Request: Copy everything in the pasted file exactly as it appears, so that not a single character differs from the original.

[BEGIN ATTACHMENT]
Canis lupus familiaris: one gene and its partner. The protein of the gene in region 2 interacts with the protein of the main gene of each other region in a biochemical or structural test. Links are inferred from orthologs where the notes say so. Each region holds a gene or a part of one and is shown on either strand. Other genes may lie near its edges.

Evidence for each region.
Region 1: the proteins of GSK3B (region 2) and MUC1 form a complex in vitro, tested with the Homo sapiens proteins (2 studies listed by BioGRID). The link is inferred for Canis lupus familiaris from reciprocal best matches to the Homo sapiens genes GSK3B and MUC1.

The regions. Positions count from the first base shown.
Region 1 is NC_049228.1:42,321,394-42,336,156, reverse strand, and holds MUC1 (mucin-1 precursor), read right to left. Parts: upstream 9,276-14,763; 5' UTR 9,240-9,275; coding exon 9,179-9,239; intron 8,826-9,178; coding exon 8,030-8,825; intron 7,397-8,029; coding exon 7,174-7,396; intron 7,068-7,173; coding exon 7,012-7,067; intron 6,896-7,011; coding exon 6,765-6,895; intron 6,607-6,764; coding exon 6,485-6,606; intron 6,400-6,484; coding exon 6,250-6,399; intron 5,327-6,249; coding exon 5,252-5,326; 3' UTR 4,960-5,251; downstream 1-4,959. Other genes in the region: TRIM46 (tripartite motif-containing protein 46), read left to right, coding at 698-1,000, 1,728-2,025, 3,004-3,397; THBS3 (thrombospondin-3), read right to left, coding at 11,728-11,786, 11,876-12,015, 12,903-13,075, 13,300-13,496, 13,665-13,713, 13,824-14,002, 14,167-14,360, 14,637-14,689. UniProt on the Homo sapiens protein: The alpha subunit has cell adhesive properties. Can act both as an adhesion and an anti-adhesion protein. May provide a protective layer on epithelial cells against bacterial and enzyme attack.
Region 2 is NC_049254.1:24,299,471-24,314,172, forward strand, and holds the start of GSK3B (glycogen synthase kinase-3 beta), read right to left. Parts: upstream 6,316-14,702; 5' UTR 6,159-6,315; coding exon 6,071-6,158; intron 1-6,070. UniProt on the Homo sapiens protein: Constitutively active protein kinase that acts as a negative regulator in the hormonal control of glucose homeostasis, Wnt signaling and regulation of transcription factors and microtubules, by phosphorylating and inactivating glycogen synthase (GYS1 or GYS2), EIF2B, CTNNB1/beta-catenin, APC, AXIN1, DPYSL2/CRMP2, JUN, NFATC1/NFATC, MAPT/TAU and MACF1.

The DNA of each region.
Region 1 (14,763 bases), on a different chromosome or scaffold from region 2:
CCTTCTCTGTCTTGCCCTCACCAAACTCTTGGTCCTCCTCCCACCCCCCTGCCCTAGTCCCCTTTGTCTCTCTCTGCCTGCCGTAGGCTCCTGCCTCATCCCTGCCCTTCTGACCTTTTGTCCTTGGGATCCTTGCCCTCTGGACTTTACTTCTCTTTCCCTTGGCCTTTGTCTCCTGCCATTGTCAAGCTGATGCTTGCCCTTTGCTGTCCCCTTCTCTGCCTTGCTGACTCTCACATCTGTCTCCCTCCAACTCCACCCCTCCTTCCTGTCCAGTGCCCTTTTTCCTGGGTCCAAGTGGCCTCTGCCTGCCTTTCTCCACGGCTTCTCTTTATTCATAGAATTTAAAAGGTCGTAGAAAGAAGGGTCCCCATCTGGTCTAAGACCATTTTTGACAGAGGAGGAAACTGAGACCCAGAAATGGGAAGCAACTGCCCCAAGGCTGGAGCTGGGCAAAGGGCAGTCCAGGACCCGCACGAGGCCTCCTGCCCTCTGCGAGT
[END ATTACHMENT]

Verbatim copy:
Canis lupus familiaris: one gene and its partner. The protein of the gene in region 2 interacts with the protein of the main gene of each other region in a biochemical or structural test. Links are inferred from orthologs where the notes say so. Each region holds a gene or a part of one and is shown on either strand. Other genes may lie near its edges.

Evidence for each region.
Region 1: the proteins of GSK3B (region 2) and MUC1 form a complex in vitro, tested with the Homo sapiens proteins (2 studies listed by BioGRID). The link is inferred for Canis lupus familiaris from reciprocal best matches to the Homo sapiens genes GSK3B and MUC1.

The regions. Positions count from the first base shown.
Region 1 is NC_049228.1:42,321,394-42,336,156, reverse strand, and holds MUC1 (mucin-1 precursor), read right to left. Parts: upstream 9,276-14,763; 5' UTR 9,240-9,275; coding exon 9,179-9,239; intron 8,826-9,178; coding exon 8,030-8,825; intron 7,397-8,029; coding exon 7,174-7,396; intron 7,068-7,173; coding exon 7,012-7,067; intron 6,896-7,011; coding exon 6,765-6,895; intron 6,607-6,764; coding exon 6,485-6,606; intron 6,400-6,484; coding exon 6,250-6,399; intron 5,327-6,249; coding exon 5,252-5,326; 3' UTR 4,960-5,251; downstream 1-4,959. Other genes in the region: TRIM46 (tripartite motif-containing protein 46), read left to right, coding at 698-1,000, 1,728-2,025, 3,004-3,397; THBS3 (thrombospondin-3), read right to left, coding at 11,728-11,786, 11,876-12,015, 12,903-13,075, 13,300-13,496, 13,665-13,713, 13,824-14,002, 14,167-14,360, 14,637-14,689. UniProt on the Homo sapiens protein: The alpha subunit has cell adhesive properties. Can act both as an adhesion and an anti-adhesion protein. May provide a protective layer on epithelial cells against bacterial and enzyme attack.
Region 2 is NC_049254.1:24,299,471-24,314,172, forward strand, and holds the start of GSK3B (glycogen synthase kinase-3 beta), read right to left. Parts: upstream 6,316-14,702; 5' UTR 6,159-6,315; coding exon 6,071-6,158; intron 1-6,070. UniProt on the Homo sapiens protein: Constitutively active protein kinase that acts as a negative regulator in the hormonal control of glucose homeostasis, Wnt signaling and regulation of transcription factors and microtubules, by phosphorylating and inactivating glycogen synthase (GYS1 or GYS2), EIF2B, CTNNB1/beta-catenin, APC, AXIN1, DPYSL2/CRMP2, JUN, NFATC1/NFATC, MAPT/TAU and MACF1.

The DNA of each region.
Region 1 (14,763 bases), on a different chromosome or scaffold from region 2:
CCTTCTCTGTCTTGCCCTCACCAAACTCTTGGTCCTCCTCCCACCCCCCTGCCCTAGTCCCCTTTGTCTCTCTCTGCCTGCCGTAGGCTCCTGCCTCATCCCTGCCCTTCTGACCTTTTGTCCTTGGGATCCTTGCCCTCTGGACTTTACTTCTCTTTCCCTTGGCCTTTGTCTCCTGCCATTGTCAAGCTGATGCTTGCCCTTTGCTGTCCCCTTCTCTGCCTTGCTGACTCTCACATCTGTCTCCCTCCAACTCCACCCCTCCTTCCTGTCCAGTGCCCTTTTTCCTGGGTCCAAGTGGCCTCTGCCTGCCTTTCTCCACGGCTTCTCTTTATTCATAGAATTTAAAAGGTCGTAGAAAGAAGGGTCCCCATCTGGTCTAAGACCATTTTTGACAGAGGAGGAAACTGAGACCCAGAAATGGGAAGCAACTGCCCCAAGGCTGGAGCTGGGCAAAGGGCAGTCCAGGACCCGCACGAGGCCTCCTGCCCTCTGCGAGT